Monday, December 8, 2014

Diversity in Britain: A Sikh principal, too English for a largely Muslim school

As a Sikh and second-generation British-born running a public school made up mostly of Muslim students, Balwant Bains was at the center of the issues facing multicultural Britain, including the perennial question of balancing religious precepts and cultural identity against assimilation. But in January 2014, Bains stepped down as the principal of the Saltley School and Specialist Science College, saying that he could no longer do the job in the face of relentless criticism from the Muslim-dominated school board. It had pressed him, unsuccessfully, to replace some courses with Islamic and Arabic studies, segregate girls and boys and drop a citizenship class on tolerance and democracy in Britain. “I suppose I was a threat, giving these children more British values, for them to be integrated into society,” Bains said. His experience has helped bring to life the often deeply emotional and highly contentious conflicts unearthed by a British government investigation in 2014 into whether organized groups of Muslims were having undue influence on public schools. The topic has become especially sensitive at a time when Britain is concerned about the radicalization of young Muslims in the country and their involvement with jihadis in Syria and Iraq. The investigation was prompted by an anonymous letter, sent in 2013 to local officials in Birmingham, alleging an organized Islamic takeover of British schools in Muslim neighborhoods. Conducted by the Office for Standards in Education, Children’s Services and Skills, or Ofsted, the agency found much that was troubling about Muslim efforts to promote changes in secular public schools, and it has recently widened its investigation to 46 schools across the country. The investigation found that five schools in Birmingham, including Bains’, shared a pattern of behavior similar to what was described in the anonymous letter. The letter also cited Bains’s impending resignation, a month before it was made official and which only a few knew about, suggesting that the author was someone with detailed knowledge of the schools. “The Sikh head running a Muslim school,” the letter said, “will soon be sacked and we will move in.” The investigation found that some teachers and school board governors at the other schools were encouraging homophobia, anti-Semitism and support for Al Qaeda, sometimes inviting speakers who endorsed the establishment of a state run under Sharia law. One school stopped music and drama lessons as well as Christmas and Diwali celebrations, and subsidized trips to Saudi Arabia for Muslim students. In another school, the report found, girls and female teachers were discriminated against, and compulsory sex education, including discussions about forced marriage, was banned. Girls and boys seen talking for too long or considered flirtatious were reprimanded, while boys were given worksheets that said a wife had to obey her husband. The report, released in July 2014, highlighted Bains’s case and concluded that there had been a “coordinated, deliberate and sustained action, carried out by a number of associated individuals, to introduce an intolerant and aggressive Islamic ethos into a few schools in Birmingham.”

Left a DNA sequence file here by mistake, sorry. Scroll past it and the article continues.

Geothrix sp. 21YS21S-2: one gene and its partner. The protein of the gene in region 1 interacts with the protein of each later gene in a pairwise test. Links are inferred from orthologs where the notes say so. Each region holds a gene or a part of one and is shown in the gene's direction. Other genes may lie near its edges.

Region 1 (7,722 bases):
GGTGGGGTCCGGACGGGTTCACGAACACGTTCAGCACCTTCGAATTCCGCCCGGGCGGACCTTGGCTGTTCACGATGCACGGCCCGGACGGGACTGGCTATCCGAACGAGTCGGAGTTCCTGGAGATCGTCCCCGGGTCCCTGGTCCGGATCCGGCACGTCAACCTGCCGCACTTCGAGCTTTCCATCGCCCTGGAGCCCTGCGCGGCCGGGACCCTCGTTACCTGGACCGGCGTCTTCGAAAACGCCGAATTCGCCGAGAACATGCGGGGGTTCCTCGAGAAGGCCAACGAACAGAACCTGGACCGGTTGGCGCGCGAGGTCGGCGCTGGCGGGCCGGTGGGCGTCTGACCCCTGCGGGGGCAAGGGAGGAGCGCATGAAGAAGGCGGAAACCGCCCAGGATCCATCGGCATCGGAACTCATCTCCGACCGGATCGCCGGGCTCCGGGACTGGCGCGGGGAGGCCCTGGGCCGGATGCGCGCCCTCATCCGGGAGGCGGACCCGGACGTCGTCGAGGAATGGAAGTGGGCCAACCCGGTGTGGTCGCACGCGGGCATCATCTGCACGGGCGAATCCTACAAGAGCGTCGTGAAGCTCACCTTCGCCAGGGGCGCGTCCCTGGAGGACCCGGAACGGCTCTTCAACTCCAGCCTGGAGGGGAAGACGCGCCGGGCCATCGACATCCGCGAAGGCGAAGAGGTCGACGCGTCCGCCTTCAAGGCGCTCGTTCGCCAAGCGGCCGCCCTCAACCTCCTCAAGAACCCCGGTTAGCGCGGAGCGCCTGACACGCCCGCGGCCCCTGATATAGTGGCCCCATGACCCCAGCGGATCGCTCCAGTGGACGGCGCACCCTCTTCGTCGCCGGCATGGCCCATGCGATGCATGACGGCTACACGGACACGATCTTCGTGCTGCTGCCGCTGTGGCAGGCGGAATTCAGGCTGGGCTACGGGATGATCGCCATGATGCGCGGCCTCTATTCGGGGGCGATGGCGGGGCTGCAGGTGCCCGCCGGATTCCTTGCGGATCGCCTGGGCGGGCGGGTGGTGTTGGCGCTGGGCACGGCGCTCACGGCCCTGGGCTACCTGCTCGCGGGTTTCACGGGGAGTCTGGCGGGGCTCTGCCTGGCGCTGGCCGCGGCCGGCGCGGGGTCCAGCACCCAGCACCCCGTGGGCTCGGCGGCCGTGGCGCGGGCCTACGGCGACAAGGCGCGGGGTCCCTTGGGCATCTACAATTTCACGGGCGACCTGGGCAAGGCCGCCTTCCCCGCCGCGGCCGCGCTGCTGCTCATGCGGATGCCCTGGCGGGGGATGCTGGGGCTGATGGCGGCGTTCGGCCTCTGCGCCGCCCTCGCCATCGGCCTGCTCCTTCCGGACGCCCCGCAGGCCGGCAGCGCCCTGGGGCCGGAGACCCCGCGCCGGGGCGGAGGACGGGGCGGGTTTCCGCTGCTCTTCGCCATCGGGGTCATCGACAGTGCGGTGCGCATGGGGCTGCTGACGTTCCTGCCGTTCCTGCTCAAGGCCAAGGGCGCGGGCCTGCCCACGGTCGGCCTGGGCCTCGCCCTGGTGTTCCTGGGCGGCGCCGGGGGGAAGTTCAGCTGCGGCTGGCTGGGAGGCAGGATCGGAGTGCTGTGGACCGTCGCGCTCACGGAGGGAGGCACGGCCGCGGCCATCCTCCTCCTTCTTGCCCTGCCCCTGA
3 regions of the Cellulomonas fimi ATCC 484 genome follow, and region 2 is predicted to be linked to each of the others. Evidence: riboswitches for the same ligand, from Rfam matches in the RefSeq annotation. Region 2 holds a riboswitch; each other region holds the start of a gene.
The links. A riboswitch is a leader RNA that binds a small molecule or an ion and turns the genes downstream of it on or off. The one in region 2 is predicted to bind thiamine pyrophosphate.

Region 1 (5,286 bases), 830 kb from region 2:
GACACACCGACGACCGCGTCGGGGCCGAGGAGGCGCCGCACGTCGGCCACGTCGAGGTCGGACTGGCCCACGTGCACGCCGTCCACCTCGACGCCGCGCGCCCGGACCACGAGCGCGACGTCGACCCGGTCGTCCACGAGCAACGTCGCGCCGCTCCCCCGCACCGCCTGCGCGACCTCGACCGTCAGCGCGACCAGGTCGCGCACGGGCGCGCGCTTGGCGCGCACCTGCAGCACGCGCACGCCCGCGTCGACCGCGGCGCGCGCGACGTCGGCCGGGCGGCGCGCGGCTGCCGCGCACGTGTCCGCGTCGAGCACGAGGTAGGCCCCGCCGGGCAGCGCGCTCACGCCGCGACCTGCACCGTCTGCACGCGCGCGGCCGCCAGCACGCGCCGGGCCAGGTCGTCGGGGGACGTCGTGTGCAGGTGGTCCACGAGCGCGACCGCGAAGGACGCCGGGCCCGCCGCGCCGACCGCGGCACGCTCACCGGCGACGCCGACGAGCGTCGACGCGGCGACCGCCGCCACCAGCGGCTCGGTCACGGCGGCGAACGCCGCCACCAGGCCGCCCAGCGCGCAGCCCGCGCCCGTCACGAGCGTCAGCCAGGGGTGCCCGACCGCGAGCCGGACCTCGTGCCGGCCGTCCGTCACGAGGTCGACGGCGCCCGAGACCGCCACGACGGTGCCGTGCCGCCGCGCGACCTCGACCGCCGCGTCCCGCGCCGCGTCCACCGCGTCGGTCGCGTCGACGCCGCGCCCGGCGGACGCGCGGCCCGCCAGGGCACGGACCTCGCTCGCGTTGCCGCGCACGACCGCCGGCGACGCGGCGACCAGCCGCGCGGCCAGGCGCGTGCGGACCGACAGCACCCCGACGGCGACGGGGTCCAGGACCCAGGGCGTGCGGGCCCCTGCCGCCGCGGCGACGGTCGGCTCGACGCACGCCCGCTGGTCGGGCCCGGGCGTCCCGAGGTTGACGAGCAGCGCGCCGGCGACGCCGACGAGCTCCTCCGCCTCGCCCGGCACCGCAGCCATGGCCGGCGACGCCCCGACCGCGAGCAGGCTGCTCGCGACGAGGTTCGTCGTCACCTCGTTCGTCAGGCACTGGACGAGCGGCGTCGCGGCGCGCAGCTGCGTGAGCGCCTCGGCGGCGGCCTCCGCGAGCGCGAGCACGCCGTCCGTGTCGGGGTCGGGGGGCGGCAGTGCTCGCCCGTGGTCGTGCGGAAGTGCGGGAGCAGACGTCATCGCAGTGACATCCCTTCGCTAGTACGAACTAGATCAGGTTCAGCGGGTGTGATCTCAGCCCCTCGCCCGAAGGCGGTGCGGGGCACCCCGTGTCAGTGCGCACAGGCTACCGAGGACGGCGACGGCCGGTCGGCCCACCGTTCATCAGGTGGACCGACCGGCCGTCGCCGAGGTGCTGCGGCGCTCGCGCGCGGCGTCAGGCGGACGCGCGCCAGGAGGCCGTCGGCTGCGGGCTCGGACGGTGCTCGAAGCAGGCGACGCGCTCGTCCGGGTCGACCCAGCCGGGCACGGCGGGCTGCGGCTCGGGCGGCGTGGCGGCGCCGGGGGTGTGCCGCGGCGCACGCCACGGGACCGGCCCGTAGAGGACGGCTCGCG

No comments: